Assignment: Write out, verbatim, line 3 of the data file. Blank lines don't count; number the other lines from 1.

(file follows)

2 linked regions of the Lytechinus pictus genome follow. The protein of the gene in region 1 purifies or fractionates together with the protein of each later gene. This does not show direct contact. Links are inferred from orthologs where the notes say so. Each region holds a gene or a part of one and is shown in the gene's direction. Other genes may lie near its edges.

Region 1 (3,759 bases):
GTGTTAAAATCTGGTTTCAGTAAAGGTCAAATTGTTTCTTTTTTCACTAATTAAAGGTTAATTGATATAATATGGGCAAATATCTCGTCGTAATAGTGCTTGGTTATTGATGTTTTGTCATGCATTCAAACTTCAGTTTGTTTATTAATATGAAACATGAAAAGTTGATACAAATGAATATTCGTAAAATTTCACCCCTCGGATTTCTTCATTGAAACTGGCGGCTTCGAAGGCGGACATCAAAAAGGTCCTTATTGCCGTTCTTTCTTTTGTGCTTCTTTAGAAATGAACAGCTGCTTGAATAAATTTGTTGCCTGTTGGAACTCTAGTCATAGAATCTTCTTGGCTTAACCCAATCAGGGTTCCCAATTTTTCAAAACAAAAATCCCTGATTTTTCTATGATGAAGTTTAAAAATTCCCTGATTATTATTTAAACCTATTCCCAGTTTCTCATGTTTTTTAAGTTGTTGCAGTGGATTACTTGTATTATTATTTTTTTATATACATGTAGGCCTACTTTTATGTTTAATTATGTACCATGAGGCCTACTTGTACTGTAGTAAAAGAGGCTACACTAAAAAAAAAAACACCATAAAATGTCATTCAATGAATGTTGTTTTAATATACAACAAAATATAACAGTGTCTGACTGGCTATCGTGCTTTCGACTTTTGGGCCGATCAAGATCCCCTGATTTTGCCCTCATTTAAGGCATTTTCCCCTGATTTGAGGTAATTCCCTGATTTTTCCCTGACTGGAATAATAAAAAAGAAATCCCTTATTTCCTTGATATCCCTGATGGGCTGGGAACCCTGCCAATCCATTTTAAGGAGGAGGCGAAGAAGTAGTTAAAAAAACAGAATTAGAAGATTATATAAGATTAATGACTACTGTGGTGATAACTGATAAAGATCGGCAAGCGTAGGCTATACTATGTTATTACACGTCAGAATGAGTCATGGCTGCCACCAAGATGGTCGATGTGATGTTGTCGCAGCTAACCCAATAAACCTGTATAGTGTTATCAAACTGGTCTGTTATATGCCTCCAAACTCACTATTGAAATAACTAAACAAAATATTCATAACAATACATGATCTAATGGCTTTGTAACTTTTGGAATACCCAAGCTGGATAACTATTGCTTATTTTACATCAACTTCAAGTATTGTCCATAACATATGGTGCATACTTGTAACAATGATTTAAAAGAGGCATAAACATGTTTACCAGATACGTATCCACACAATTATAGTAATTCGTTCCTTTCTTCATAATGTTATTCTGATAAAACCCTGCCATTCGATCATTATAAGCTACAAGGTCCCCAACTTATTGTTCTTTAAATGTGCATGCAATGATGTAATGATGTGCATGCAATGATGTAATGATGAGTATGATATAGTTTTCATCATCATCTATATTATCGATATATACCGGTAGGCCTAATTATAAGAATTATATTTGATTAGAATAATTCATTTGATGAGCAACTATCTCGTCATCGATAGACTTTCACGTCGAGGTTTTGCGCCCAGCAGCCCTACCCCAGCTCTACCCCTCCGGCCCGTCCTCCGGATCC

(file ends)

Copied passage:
GTGTTAAAATCTGGTTTCAGTAAAGGTCAAATTGTTTCTTTTTTCACTAATTAAAGGTTAATTGATATAATATGGGCAAATATCTCGTCGTAATAGTGCTTGGTTATTGATGTTTTGTCATGCATTCAAACTTCAGTTTGTTTATTAATATGAAACATGAAAAGTTGATACAAATGAATATTCGTAAAATTTCACCCCTCGGATTTCTTCATTGAAACTGGCGGCTTCGAAGGCGGACATCAAAAAGGTCCTTATTGCCGTTCTTTCTTTTGTGCTTCTTTAGAAATGAACAGCTGCTTGAATAAATTTGTTGCCTGTTGGAACTCTAGTCATAGAATCTTCTTGGCTTAACCCAATCAGGGTTCCCAATTTTTCAAAACAAAAATCCCTGATTTTTCTATGATGAAGTTTAAAAATTCCCTGATTATTATTTAAACCTATTCCCAGTTTCTCATGTTTTTTAAGTTGTTGCAGTGGATTACTTGTATTATTATTTTTTTATATACATGTAGGCCTACTTTTATGTTTAATTATGTACCATGAGGCCTACTTGTACTGTAGTAAAAGAGGCTACACTAAAAAAAAAAACACCATAAAATGTCATTCAATGAATGTTGTTTTAATATACAACAAAATATAACAGTGTCTGACTGGCTATCGTGCTTTCGACTTTTGGGCCGATCAAGATCCCCTGATTTTGCCCTCATTTAAGGCATTTTCCCCTGATTTGAGGTAATTCCCTGATTTTTCCCTGACTGGAATAATAAAAAAGAAATCCCTTATTTCCTTGATATCCCTGATGGGCTGGGAACCCTGCCAATCCATTTTAAGGAGGAGGCGAAGAAGTAGTTAAAAAAACAGAATTAGAAGATTATATAAGATTAATGACTACTGTGGTGATAACTGATAAAGATCGGCAAGCGTAGGCTATACTATGTTATTACACGTCAGAATGAGTCATGGCTGCCACCAAGATGGTCGATGTGATGTTGTCGCAGCTAACCCAATAAACCTGTATAGTGTTATCAAACTGGTCTGTTATATGCCTCCAAACTCACTATTGAAATAACTAAACAAAATATTCATAACAATACATGATCTAATGGCTTTGTAACTTTTGGAATACCCAAGCTGGATAACTATTGCTTATTTTACATCAACTTCAAGTATTGTCCATAACATATGGTGCATACTTGTAACAATGATTTAAAAGAGGCATAAACATGTTTACCAGATACGTATCCACACAATTATAGTAATTCGTTCCTTTCTTCATAATGTTATTCTGATAAAACCCTGCCATTCGATCATTATAAGCTACAAGGTCCCCAACTTATTGTTCTTTAAATGTGCATGCAATGATGTAATGATGTGCATGCAATGATGTAATGATGAGTATGATATAGTTTTCATCATCATCTATATTATCGATATATACCGGTAGGCCTAATTATAAGAATTATATTTGATTAGAATAATTCATTTGATGAGCAACTATCTCGTCATCGATAGACTTTCACGTCGAGGTTTTGCGCCCAGCAGCCCTACCCCAGCTCTACCCCTCCGGCCCGTCCTCCGGATCC